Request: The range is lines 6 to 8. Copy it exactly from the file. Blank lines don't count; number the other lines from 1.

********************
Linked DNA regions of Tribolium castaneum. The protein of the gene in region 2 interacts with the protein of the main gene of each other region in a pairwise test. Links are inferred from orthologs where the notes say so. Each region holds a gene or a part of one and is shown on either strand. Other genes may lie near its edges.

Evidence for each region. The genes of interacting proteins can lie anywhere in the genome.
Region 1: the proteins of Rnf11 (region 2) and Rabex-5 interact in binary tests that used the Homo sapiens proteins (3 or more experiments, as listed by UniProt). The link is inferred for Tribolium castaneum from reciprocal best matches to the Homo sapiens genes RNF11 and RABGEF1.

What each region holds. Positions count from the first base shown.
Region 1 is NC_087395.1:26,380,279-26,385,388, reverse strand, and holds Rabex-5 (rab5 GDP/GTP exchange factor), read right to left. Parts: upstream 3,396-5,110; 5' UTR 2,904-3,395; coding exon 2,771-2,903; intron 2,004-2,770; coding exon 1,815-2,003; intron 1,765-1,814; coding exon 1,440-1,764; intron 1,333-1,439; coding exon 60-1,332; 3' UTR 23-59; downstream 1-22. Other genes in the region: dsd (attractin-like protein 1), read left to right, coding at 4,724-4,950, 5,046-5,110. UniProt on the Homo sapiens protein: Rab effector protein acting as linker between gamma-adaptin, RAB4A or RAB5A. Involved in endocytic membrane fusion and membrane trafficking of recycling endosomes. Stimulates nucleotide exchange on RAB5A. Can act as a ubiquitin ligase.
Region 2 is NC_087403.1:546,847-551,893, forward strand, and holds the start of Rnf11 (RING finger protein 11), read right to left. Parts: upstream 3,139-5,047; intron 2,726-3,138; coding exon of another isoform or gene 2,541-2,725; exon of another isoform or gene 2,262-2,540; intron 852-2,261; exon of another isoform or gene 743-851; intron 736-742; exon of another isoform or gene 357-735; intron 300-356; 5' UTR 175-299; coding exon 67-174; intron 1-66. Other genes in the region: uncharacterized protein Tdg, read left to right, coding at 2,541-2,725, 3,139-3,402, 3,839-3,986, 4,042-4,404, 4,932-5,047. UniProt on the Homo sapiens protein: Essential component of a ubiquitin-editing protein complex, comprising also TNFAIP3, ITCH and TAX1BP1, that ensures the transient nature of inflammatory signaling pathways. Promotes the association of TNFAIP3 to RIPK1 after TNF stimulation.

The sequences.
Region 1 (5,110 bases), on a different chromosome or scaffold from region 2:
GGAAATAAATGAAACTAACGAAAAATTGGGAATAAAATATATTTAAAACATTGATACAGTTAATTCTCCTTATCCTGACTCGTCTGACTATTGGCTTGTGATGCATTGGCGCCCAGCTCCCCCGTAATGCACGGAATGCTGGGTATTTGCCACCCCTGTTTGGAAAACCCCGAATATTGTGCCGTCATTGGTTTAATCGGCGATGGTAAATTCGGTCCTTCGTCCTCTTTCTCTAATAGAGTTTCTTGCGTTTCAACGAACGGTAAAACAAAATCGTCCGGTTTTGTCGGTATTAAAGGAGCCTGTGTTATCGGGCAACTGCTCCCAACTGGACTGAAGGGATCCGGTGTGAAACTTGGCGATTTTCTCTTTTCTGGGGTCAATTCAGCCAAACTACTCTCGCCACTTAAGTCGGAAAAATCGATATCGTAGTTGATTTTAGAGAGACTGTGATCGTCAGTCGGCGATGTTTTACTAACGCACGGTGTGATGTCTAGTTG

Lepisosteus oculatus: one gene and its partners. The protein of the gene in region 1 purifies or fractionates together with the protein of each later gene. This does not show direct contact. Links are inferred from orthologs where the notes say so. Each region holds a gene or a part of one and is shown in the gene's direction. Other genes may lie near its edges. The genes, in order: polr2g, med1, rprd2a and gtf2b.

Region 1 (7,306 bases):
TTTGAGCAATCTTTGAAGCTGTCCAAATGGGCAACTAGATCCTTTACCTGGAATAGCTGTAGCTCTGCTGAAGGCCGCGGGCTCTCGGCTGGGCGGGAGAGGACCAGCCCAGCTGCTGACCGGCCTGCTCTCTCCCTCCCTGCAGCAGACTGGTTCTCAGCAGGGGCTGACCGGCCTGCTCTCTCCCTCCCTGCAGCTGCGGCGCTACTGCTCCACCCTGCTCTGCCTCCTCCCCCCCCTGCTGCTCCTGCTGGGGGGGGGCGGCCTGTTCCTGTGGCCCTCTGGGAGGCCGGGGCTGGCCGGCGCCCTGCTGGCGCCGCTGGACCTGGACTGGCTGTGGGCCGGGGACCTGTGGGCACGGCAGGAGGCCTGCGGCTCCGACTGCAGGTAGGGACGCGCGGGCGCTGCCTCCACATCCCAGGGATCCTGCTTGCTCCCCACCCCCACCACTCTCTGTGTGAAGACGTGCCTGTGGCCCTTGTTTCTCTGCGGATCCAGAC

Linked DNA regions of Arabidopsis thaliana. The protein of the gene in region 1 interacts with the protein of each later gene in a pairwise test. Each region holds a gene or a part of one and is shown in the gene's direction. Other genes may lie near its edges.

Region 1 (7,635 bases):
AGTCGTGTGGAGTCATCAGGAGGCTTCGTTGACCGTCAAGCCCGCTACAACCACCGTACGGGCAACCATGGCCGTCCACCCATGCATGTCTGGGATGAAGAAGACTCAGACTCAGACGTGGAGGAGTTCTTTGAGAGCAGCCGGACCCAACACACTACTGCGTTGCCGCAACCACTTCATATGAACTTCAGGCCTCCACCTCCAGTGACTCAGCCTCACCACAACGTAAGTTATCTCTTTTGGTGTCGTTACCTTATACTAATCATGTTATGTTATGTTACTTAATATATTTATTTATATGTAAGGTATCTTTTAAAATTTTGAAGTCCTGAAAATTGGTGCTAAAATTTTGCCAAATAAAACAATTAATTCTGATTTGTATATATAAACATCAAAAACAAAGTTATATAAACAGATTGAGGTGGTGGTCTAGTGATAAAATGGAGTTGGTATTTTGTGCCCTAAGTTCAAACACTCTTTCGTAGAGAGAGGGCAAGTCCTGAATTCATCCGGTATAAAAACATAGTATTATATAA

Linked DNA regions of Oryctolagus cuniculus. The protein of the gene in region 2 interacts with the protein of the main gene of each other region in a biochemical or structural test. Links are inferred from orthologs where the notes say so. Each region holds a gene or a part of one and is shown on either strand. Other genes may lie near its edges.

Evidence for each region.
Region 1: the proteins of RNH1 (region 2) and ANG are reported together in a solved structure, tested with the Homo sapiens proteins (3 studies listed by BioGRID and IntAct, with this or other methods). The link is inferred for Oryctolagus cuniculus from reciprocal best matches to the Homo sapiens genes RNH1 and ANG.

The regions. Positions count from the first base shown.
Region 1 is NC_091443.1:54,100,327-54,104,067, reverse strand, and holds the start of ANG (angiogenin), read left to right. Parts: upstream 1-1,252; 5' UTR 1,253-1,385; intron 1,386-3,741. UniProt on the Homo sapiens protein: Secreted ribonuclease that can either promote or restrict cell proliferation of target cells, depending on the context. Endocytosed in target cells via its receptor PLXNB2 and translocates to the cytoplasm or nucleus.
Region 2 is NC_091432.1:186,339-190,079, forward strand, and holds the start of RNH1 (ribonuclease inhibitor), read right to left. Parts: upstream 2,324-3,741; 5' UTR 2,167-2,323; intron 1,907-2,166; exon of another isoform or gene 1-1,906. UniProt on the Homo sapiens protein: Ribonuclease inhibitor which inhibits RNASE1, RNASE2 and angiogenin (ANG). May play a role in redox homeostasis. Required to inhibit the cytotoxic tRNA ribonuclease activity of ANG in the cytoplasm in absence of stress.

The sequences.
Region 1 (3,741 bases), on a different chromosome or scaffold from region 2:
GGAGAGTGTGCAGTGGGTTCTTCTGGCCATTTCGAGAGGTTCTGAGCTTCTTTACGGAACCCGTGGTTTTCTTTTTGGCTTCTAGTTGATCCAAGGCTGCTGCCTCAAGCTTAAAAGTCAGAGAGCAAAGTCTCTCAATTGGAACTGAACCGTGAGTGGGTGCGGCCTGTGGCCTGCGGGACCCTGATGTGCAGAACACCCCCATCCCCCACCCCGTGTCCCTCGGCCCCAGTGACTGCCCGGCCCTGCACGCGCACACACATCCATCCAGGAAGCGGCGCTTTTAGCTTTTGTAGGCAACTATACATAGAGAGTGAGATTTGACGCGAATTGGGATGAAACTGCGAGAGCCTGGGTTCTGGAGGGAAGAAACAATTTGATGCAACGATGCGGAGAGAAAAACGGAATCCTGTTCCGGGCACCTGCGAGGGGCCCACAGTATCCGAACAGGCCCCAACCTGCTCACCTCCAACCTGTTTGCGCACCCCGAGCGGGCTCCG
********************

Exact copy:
Region 2 is NC_087403.1:546,847-551,893, forward strand, and holds the start of Rnf11 (RING finger protein 11), read right to left. Parts: upstream 3,139-5,047; intron 2,726-3,138; coding exon of another isoform or gene 2,541-2,725; exon of another isoform or gene 2,262-2,540; intron 852-2,261; exon of another isoform or gene 743-851; intron 736-742; exon of another isoform or gene 357-735; intron 300-356; 5' UTR 175-299; coding exon 67-174; intron 1-66. Other genes in the region: uncharacterized protein Tdg, read left to right, coding at 2,541-2,725, 3,139-3,402, 3,839-3,986, 4,042-4,404, 4,932-5,047. UniProt on the Homo sapiens protein: Essential component of a ubiquitin-editing protein complex, comprising also TNFAIP3, ITCH and TAX1BP1, that ensures the transient nature of inflammatory signaling pathways. Promotes the association of TNFAIP3 to RIPK1 after TNF stimulation.

The sequences.
Region 1 (5,110 bases), on a different chromosome or scaffold from region 2: